The two ear pieces are connected to each other via a head strap that features a padded canvas covering (for comfort of course). Of course you can adjust the length of the crossbar for the best fit. This adjustment is not too difficult to do and is also not too lose. You have enough resistance to make things tight and to keep the ear pieces in place.
Like the Redemption Song the cable that connects the headset to your audio or video player is removable. This is a handy little feature that can help to prevent damage to the connections when in the bag, but we do have to worry about wear and tear to the socket.
Since most of the House of Marley products are designed with Apple in mind you have a three button controller situated part of the way down the braided cable. This holds volume controls and a button to allow you to answer phone calls while listening to music. The call answer button works on any smart phone, but the volume controls are Apple only (although we wish this were different). Inside the controller is also a microphone that is fairly typical in its specification. The fabric coating on the cable also helps to reduce outside static noise (and also helps prevent breaks and kinks). Both ends are gold plated (which looks nice, but in reality does not have much effect on the audio quality). One end has a 90-degree angle (the end that goes into your audio/video player) which will help with the longevity of your cable.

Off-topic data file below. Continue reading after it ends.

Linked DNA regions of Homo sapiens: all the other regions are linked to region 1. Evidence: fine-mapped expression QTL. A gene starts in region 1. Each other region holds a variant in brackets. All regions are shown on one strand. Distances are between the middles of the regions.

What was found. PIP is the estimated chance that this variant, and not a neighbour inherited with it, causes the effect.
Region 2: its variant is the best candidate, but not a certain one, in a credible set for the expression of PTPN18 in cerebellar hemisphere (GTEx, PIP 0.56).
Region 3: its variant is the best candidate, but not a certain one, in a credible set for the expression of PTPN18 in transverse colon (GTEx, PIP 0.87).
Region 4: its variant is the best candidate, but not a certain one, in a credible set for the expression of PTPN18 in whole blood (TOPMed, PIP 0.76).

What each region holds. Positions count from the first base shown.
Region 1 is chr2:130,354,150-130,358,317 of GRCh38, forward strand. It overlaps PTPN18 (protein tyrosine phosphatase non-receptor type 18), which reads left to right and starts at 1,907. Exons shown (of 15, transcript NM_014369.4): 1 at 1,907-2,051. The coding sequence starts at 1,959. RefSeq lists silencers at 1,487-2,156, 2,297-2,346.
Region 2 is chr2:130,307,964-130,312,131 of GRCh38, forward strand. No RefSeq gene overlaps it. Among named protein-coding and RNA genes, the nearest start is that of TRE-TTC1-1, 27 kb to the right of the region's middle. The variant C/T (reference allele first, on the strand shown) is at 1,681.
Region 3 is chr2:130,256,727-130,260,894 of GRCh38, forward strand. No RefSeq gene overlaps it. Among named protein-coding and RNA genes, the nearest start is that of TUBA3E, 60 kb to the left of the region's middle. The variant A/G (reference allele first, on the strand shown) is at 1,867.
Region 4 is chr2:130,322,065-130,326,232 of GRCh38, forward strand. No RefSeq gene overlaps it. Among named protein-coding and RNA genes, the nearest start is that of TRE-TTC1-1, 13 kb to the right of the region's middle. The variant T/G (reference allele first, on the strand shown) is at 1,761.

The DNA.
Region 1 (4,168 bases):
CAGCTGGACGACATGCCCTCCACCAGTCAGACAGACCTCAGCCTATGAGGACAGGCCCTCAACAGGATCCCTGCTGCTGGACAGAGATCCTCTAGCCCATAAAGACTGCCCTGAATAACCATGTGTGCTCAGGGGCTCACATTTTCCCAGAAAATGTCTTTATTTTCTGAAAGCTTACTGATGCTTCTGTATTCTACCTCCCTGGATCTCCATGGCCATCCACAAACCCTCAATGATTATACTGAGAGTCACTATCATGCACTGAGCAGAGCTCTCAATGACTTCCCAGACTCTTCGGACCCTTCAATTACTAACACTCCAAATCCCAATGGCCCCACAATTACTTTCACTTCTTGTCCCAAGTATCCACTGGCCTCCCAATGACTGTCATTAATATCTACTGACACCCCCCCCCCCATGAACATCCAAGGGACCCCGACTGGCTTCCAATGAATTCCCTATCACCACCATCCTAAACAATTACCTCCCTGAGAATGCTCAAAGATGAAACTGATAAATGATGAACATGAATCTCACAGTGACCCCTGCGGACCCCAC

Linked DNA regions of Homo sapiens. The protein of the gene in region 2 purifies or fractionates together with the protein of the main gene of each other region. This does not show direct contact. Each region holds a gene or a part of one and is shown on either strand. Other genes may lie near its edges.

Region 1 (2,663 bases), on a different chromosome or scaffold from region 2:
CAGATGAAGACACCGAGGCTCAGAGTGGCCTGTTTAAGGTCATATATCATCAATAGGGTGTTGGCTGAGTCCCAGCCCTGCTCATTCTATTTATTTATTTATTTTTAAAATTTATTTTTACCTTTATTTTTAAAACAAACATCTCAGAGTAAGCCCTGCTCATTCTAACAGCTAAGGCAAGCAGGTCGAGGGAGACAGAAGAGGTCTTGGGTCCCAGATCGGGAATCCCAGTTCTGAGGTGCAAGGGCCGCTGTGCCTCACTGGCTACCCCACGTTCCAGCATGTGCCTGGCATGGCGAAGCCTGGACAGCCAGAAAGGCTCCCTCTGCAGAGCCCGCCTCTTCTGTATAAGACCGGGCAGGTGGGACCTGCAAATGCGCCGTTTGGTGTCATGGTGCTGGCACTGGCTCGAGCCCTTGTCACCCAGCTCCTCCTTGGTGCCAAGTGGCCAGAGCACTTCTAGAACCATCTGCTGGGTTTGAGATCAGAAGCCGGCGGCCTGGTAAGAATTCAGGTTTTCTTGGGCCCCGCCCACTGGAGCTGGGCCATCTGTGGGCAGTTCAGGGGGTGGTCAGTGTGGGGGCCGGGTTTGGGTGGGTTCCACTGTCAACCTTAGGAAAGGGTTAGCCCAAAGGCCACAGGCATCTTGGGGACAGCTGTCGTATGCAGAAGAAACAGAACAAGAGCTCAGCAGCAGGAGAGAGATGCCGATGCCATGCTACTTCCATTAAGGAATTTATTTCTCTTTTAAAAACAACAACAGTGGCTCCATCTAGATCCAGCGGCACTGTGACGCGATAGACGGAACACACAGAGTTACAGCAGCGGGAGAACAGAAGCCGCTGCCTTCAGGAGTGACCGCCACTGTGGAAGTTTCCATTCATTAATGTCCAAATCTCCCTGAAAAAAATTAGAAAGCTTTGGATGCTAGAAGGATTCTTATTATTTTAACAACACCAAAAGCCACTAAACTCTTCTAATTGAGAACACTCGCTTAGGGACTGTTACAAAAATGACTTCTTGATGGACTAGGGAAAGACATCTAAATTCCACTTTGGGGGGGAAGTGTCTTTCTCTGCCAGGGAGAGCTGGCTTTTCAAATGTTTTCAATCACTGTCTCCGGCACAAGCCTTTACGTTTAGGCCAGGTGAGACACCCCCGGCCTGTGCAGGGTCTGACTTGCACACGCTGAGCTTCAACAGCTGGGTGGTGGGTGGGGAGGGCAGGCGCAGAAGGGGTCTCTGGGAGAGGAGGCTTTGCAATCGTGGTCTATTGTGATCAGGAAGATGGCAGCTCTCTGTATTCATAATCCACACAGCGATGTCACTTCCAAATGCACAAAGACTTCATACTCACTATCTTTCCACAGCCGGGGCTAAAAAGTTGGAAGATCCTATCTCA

Now that we have covered the outside and the aesthetics we can cover the technology that delivers the sound to your ears. Inside each ear piece is a 40mm moving coil driver. If you are not sure what that means it is the same style of driver that is used in most speakers. You have a coiled electromagnet that sits around a larger magnet. As sound information in the form of current hits the voice coil this causes the speaker to move. This style of driver is pretty common (although more are much smaller than 40mm) there is a move to using electrostatic drivers as the cost of manufacture is coming down.